Brethren bits for March 28, 2020

Brethren Benefit Trust through the Church Workers Assistance Fund has created a COVID-19 Emergency Grant Program. The program has a streamlined application process to provide financial support to church workers (pastors, office staff, etc.) whose financial situation is adversely affected because of COVID-19 related issues. This would include help for bi-vocational pastors whose non-church work is eliminated or reduced. Inquiries should be directed to Debbie Butcher at 847-622-3391 or

— Remembrance: Doris Walbridge, 91, passed away on Saturday, March 7, at Pinecrest Manor in Mt. Morris, Ill. A long-time employee of Brethren Press, serving from April 1956 until her retirement in September 1991, she was the administrative assistant in the Publishing House at the Church of the Brethren General Offices in Elgin, Ill., and served as director of Marketing and as staff for Brethren Press marketing. During her tenure, she managed bookstores at 36 Annual Conferences. Prior to her employment she served a year and a half in Kassel, Germany, through Brethren Volunteer Service. A memorial service will be held at Highland Avenue Church of the Brethren in Elgin, Ill., at a later date. The full obituary is available at .

— The director of Youth and Young Adult Ministry for the Church of the Brethren, Becky Ullom Naugle, has sent a letter to youth leaders across the denomination. Find it at . “As you imagine how to connect with and support your youth in a constantly changing environment, remember that our most important call as ministering people is to take care of people in the name and spirit of Jesus,” she writes in part. “Right now, we can’t do ministry in the ways we’ve become accustomed to, but we can (and must) do it! I will try to provide you with resource ideas and a place to connect with others who are doing the same work.” For now, the place to connect is the Youth Advisors of the Church of the Brethren group on Facebook at .

— The Church of the Brethren’s “Messenger” magazine has won three awards at the Associated Church Press (ACP) Best of the Church Press Awards this year. The event was held as an online meeting after the once-a-decade Religion Communicators Congress planned for Washington, D.C., area in mid-March was canceled. “Messenger” won three honorable mentions in the following categories: convention coverage of the 2019 Church of the Brethren Annual Conference written by Cheryl Brumbaugh-Cayford, Frances Townsend, and Tyler Roebuck; humor piece “Will It Blend?” by Wendy McFadden and Walt Wiltschek; and theological reflection “Creation and the Cross” by Wendy McFadden.

— Spring Creek Church of the Brethren in Derry Township, Pa., is temporarily hosting Cocoa Packs, a program started by Christine Drexler to aid children in need at the Derry Township School District. The organization helps children with physical and emotional wellbeing from offering food, clothing, and personal care items to toys during the holidays. During normal times, they also host educational programs. The program had to seek a new location when its permanent location at Derry Township Middle School had to close with all of the other schools in the state. The school is providing the breakfasts and lunch they normally serve, and Cocoa Packs is handing those out, along with the additional food they would normally provide. Read the full story at .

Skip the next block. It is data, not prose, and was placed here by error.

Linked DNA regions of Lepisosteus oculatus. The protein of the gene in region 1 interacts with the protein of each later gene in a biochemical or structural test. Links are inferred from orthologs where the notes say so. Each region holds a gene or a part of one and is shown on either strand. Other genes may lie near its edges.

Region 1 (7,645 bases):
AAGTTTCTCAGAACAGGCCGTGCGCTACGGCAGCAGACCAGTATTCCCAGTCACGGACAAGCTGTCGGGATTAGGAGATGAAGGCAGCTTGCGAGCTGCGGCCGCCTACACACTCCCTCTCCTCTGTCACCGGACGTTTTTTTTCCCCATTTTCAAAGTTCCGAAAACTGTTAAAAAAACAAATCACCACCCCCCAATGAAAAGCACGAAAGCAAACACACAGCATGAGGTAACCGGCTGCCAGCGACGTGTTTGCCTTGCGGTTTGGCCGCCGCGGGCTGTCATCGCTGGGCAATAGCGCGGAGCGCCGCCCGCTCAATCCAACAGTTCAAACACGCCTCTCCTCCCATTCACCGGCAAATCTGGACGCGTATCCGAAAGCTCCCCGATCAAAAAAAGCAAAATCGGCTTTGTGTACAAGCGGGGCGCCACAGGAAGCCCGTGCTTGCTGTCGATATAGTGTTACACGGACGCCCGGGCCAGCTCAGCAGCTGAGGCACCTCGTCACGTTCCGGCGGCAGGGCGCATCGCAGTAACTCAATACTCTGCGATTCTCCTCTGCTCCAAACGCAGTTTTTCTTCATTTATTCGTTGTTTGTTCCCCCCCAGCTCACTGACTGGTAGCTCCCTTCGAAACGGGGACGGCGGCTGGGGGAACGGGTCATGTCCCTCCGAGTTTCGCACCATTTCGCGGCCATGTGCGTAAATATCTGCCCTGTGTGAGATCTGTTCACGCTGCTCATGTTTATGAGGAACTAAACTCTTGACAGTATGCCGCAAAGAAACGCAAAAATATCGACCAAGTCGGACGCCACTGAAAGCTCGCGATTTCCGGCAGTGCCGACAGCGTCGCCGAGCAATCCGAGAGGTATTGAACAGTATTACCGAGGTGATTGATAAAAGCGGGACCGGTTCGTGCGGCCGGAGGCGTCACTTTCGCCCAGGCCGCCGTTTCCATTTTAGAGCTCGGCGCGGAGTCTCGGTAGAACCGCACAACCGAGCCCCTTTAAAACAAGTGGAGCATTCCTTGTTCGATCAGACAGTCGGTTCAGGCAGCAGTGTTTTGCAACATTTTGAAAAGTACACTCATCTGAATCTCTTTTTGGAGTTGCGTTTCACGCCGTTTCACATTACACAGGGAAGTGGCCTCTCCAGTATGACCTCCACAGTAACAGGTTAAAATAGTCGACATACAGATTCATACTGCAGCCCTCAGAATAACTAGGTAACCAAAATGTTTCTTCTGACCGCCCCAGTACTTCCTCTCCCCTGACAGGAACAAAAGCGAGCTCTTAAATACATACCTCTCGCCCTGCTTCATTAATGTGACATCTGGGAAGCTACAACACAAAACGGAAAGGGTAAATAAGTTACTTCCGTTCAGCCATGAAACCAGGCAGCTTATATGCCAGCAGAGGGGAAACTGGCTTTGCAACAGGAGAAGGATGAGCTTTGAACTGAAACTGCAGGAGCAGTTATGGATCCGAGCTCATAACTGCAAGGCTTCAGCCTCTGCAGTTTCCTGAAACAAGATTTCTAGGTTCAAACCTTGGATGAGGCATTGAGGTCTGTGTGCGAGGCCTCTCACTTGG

— Pastor Craig Howard of Brake Church of the Brethren in Petersburg, W.Va., was featured in a story by the “Washington Post” for his leadership role in helping the churches of the community begin to take measures to prepare for the COVID-19 pandemic. “For those of you saying, ‘we’re trusting God,’ I understand that sentiment,” Howard said in a key radio address to the local community. “But part of God providing for us and taking care of us is giving us information and giving our officials information to guard against making decisions that could have a negative impact.” Find the story at .

— Woodbury (Pa.) Church of the Brethren was featured in a story in the “Bedford Gazette” for beginning new ways of holding funerals during the coronavirus crisis. “During the past week, as the national threat of the coronavirus spread rapidly, the traditional visitations and large funerals came to a halt,” the news report said. “Restrictions on the number of people allowed to gather in one location imposed by the government mean in most cases only immediate family can come to pay final farewell to loved ones.” Woodbury pastor David Ulm told the paper that although it is difficult for the families, “Unfortunately this is how we have to handle the situation for now for the good of the entire country.” Read the article at .

— The joint Meat Canning Project of Mid-Atlantic and Southern Pennsylvania Districts of the Church of the Brethren has been cancelled for 2020 and postponed to 2021. “The canning committee will focus on planning for the project when it resumes in 2021,” said an announcement. “Donations for canning and volunteer meals received for this year’s canning will be put towards next year’s project. Please keep this project, the volunteers, the organizations that distribute the chicken and all those who depend on those organizations in your prayers. Also, please continue to support next year’s project. With additional funds for 2021, more chicken can be purchased and more canning days planned.”

— Brethren Woods, a Church of the Brethren camp in Virginia, has figured out a creative and safe way to continue with its Spring Workday today, March 28. According to the camp director Doug Phillips, in an announcement for the Shenandoah District newsletter: “The large Spring Workday is going to happen, but it will be over the course of many days…. We are modifying our plans for work days in order to comply with current COVID-19 orders…. We are grateful for all of the support of our friends in the Shenandoah District. All of us are in uncharted territory in many ways, but we know that God will bring beauty ‘Out of the Ashes.’” The newsletter listed the best practices they will employ: Volunteers will be working outside on the Ash tree projects – cutting, chipping, clearing, and stacking wood. Participants are asked to bring their own packed lunch and drinks. The camp will not be serving lunch, and volunteers will be eating outside and in separate areas, away from other persons in order to allow for social distancing. Hand washing facilities and cleaning supplies to disinfect bathrooms will be available and used regularly. There can only be 10 or fewer volunteers on the Brethren Woods property at one time. Anyone who wants to volunteer must call Phillips to schedule in advance and indicate the number of participants.